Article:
Trade in your item
Get a £4.75
Gift Card.
Have one to sell?
Flip to back Flip to front
Listen Playing... Paused   You're listening to a sample of the Audible audio edition.
Learn more
See this image

Humiliated and Insulted (Oneworld Classics) Paperback – 22 Apr 2008

6 customer reviews

See all formats and editions Hide other formats and editions
Amazon Price New from Used from
"Please retry"
£27.10 £7.99

Trade In this Item for up to £4.75
Trade in Humiliated and Insulted (Oneworld Classics) for an Amazon Gift Card of up to £4.75, which you can then spend on millions of items across the site. Trade-in values may vary (terms apply). Learn more

Product details

  • Paperback: 450 pages
  • Publisher: Oneworld Classics Ltd (22 April 2008)
  • Language: English
  • ISBN-10: 184749045X
  • ISBN-13: 978-1847490452
  • Product Dimensions: 12.7 x 2.8 x 19 cm
  • Average Customer Review: 4.3 out of 5 stars  See all reviews (6 customer reviews)
  • Amazon Bestsellers Rank: 863,481 in Books (See Top 100 in Books)

More About the Author

Fyodor Mikhailovich Dostoyevsky was born in Moscow in 1821, the second of a physician's seven children. His mother died in 1837 and his father was murdered a little over two years later. When he left his private boarding school in Moscow he studied from 1838 to 1843 at the Military Engineering College in St Petersburg, graduating with officer's rank. His first story to be published, 'Poor Folk' (1846), was a great success.

In 1849 he was arrested and sentenced to death for participating in the 'Petrashevsky circle'; he was reprieved at the last moment but sentenced to penal servitude, and until 1854 he lived in a convict prison at Omsk, Siberia. In the decade following his return from exile he wrote The Village of Stepanchikovo (1859) and The House of the Dead (1860). Whereas the latter draws heavily on his experiences in prison, the former inhabits a completely different world, shot through with comedy and satire.

In 1861 he began the review Vremya (Time) with his brother; in 1862 and 1863 he went abroad, where he strengthened his anti-European outlook, met Mlle Suslova, who was the model for many of his heroines, and gave way to his passion for gambling. In the following years he fell deeply in debt, but in 1867 he married Anna Grigoryevna Snitkina (his second wife), who helped to rescue him from his financial morass. They lived abroad for four years, then in 1873 he was invited to edit Grazhdanin (The Citizen), to which he contributed his Diary of a Writer. From 1876 the latter was issued separately and had a large circulation. In 1880 he delivered his famous address at the unveiling of Pushkin's memorial in Moscow; he died six months later in 1881. Most of his important works were written after 1864: Notes from Underground (1864), Crime and Punishment (1865-6), The Gambler (1866), The Idiot (1869), The Devils (1871) and The Brothers Karamazov (1880).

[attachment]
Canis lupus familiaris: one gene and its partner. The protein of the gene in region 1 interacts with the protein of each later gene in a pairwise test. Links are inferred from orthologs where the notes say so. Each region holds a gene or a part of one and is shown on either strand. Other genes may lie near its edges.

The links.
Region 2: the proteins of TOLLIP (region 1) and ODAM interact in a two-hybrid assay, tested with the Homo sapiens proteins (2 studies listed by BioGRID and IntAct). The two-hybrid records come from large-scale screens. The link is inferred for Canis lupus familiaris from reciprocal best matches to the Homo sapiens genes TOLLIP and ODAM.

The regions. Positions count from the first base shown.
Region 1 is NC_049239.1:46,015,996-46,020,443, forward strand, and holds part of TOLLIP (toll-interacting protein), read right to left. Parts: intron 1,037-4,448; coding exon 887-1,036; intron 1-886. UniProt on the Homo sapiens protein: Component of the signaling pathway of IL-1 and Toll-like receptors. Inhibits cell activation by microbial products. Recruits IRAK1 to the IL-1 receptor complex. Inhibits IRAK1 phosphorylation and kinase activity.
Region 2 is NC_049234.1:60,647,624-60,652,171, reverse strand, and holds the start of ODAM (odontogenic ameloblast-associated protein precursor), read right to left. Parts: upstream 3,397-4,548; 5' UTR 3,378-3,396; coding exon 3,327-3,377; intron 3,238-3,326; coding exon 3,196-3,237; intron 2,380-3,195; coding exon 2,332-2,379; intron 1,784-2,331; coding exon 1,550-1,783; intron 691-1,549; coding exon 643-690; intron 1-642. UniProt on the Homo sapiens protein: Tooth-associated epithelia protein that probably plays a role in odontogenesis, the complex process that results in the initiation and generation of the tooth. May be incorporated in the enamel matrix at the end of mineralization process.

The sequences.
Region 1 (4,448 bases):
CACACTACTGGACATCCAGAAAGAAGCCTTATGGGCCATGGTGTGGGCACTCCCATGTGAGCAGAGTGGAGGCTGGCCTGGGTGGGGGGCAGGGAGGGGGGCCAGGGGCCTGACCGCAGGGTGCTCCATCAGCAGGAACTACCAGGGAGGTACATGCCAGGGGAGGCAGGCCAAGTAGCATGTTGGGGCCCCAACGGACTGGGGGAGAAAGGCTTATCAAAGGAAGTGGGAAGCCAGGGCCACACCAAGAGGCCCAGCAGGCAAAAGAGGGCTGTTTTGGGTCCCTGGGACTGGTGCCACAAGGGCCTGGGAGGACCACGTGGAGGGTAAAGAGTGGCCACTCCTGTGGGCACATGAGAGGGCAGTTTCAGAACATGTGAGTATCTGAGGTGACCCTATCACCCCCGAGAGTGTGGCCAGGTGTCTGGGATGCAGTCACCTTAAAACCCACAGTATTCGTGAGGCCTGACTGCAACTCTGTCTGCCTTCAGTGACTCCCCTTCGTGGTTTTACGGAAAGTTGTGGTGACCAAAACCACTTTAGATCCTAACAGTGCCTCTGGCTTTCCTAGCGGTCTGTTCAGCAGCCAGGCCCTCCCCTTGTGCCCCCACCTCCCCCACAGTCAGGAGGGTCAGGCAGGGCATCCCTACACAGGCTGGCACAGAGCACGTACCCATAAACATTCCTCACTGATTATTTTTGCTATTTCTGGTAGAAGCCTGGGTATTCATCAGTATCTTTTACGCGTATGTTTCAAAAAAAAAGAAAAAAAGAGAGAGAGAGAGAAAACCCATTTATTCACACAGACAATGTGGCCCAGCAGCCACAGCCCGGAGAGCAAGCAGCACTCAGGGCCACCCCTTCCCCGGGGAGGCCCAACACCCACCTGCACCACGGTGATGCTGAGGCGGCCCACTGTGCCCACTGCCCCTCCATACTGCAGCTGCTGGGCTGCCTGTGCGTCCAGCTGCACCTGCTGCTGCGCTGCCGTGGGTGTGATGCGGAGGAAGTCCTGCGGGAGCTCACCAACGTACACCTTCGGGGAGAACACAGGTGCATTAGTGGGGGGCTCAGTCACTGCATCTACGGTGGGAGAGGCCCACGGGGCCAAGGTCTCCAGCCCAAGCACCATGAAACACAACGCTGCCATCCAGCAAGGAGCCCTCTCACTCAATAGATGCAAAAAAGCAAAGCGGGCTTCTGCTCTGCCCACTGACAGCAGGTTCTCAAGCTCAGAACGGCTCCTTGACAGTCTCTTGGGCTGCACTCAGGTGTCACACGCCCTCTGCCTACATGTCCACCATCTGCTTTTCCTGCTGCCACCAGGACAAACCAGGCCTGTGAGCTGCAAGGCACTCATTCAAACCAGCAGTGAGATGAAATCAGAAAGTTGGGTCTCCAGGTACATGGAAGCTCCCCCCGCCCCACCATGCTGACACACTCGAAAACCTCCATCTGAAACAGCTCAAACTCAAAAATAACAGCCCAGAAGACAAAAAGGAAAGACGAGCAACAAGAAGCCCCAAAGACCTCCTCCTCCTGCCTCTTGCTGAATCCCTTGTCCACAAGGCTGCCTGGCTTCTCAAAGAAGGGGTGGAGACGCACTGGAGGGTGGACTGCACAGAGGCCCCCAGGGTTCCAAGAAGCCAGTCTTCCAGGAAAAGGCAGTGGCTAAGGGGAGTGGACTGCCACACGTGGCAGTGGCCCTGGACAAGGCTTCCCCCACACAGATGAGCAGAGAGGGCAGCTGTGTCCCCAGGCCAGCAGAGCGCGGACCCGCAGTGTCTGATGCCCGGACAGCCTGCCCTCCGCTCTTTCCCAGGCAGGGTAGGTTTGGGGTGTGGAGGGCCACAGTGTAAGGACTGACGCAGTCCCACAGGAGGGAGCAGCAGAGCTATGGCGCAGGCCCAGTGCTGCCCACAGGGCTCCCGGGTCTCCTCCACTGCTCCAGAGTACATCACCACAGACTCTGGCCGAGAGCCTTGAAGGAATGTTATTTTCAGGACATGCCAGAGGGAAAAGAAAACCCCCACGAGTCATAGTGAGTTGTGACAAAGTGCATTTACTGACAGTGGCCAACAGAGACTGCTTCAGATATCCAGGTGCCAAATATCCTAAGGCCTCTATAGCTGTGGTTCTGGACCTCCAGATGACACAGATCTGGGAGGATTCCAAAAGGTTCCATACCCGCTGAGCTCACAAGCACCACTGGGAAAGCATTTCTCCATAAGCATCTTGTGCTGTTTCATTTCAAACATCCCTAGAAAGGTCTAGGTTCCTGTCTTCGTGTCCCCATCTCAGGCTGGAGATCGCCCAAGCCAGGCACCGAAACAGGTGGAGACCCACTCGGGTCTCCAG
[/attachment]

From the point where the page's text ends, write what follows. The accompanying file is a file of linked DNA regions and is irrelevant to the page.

Product Description

From the Publisher

New translation and only edition in print of one of Dostoevsky's lesser known novels.

Includes photographs, a 10,000-word section on Dostoevsky's life and works, with a longer chapter on Humiliated and Insulted, anecdotes, critical perspectives, adaptations and spin-offs.

Lavishly produced on natural, high-quality paper, and affordably priced.

About the Author

Fyodor Dostoevsky (1821-82) is one of the greatest and most influential writers of all time.

Inside This Book

(Learn More)
Browse Sample Pages
Front Cover | Copyright | Table of Contents | Excerpt | Back Cover
Search inside this book:

What Other Items Do Customers Buy After Viewing This Item?

Customer Reviews

4.3 out of 5 stars
Share your thoughts with other customers

Most Helpful Customer Reviews

7 of 7 people found the following review helpful By Lost John TOP 500 REVIEWERVINE VOICE on 12 Oct. 2009